How does apitegromab work?
Apitegromab is a specific monoclonal antibody. It selectively binds to the latent or inactive form of myostatin. Myostatin inhibits muscle growth by working in concert with other growth factors and hormones. Its main role is to help maintain healthy muscle mass.
In SMA, muscle tissue is weak and atrophied. A plausible approach to increasing muscle mass is, therefore, by inhibiting myostatin activity.
When injected into the bloodstream, apitegromab selectively binds to latent or inactive myostatin. This binding prevents the conversion of myostatin to its active form in muscle tissues.
Apitegromab does not affect the activity of other closely related factors, such as GDF-11 or activin A, in contrast to traditional treatment approaches that block already activated (mature) myostatin or the myostatin receptor. Researchers think that in this way, apitegromab may have fewer side effects than other myostatin inhibitors.
Animals in models lacking in myostatin have greater muscle mass and strength. Myostatin inhibition with apitegromab has shown similar results in preclinical studies.
A study in mice reported that apitegromab helped improve muscle capacity and strength, and increased lean body mass, particularly in the fast-twitch muscle fibers that are affected in SMA.
Another study found that apitegromab effectively increased muscle mass and function in a mouse model of SMA, and also improved the animals’ bone structure.
Apitegromab in clinical trials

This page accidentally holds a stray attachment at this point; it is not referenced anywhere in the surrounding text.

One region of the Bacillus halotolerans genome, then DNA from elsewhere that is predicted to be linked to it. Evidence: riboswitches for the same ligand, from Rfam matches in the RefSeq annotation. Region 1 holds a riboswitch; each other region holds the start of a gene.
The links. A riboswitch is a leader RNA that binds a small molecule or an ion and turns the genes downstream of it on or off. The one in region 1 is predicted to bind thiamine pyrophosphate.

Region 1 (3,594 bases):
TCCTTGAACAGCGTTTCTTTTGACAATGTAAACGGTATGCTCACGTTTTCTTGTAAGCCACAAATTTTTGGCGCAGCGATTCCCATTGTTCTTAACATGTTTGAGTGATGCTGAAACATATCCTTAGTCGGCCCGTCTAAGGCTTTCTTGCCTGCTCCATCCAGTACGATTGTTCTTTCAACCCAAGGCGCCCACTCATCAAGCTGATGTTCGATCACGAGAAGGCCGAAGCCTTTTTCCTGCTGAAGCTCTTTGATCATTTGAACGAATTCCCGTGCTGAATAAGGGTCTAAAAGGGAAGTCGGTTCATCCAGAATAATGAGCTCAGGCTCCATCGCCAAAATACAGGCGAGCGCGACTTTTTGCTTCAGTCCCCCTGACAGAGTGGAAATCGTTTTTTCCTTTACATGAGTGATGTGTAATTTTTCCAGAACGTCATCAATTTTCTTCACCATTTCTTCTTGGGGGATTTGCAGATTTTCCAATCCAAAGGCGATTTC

A placebo-controlled and double-blind Phase 1 clinical trial tested ascending doses of apitegromab in healthy volunteers. Positive final results, announced in June 2019, showed that participants tolerated apitegromab well across all doses up to 30 mg/kg, with no dose-limiting toxicities.
A Phase 2 trial called TOPAZ (NCT03921528) opened in May 2019 to evaluate the safety and efficacy of apitegromab in people with SMA type 2 and type 3. The trial has enrolled 58 patients, ages 2 to 21, at centers in the U.S., Italy, the Netherlands, and Spain.
Patients are divided into three groups, and all are being treated for one year. Those in groups 1 and 2 are being given 20 mg/kg of apitegromab by intravenous infusion once every four weeks; group 1 includes ambulatory type 3 patients, and group 2 type 2s and 3s who are not able to walk. Those in group 3, all type 2 patients, are randomly receiving apitegromab infusions of 20 mg/kg or 2 mg/kg once every four weeks for one year. Patients can also be using an approved SMN upregulator therapy. Its primary goals are measures of safety, and clinically meaningful changes in motor function or physical abilities based on the revised Hammersmith scale and the expanded Hammersmith functional motor scale (HFMSE).
Preliminary trial data released in November 2019 showed a dose-dependent increase of up to 100-fold in blood levels of latent or inactive myostatin. The analysis included 29 patients in total: 12 from group 1, eight from group 2, and nine from group 3. All had been given a single dose of apitegromab and researchers evaluated them after four weeks. They reported no safety issues.
Six-month interim data from the TOPAZ trial showed that 67% of patients had at least a one-point increase in their Hammersmith scores and 35% had scores increase by 3 or more points. The data also showed a dose-related response in group 3 patients receiving the highest dose having an average 5.6 point increase compared to an average 2.4 point increase in the lowest dose. HFMSE scores also continued to increase as treatment continued, according to the data.
Treatment with apitegromab was generally well-tolerated with no severe or life-threatening adverse events. The most commonly reported adverse events were headache, upper respiratory infections, fever, common cold, and cough. The TOPAZ trial is expected to be completed in April 2021 with 12-month topline data expected in the second quarter of 2021.
The therapy received a rare pediatric disease designation from the FDA in August 2020.
Last updated: Jan. 3, 2021
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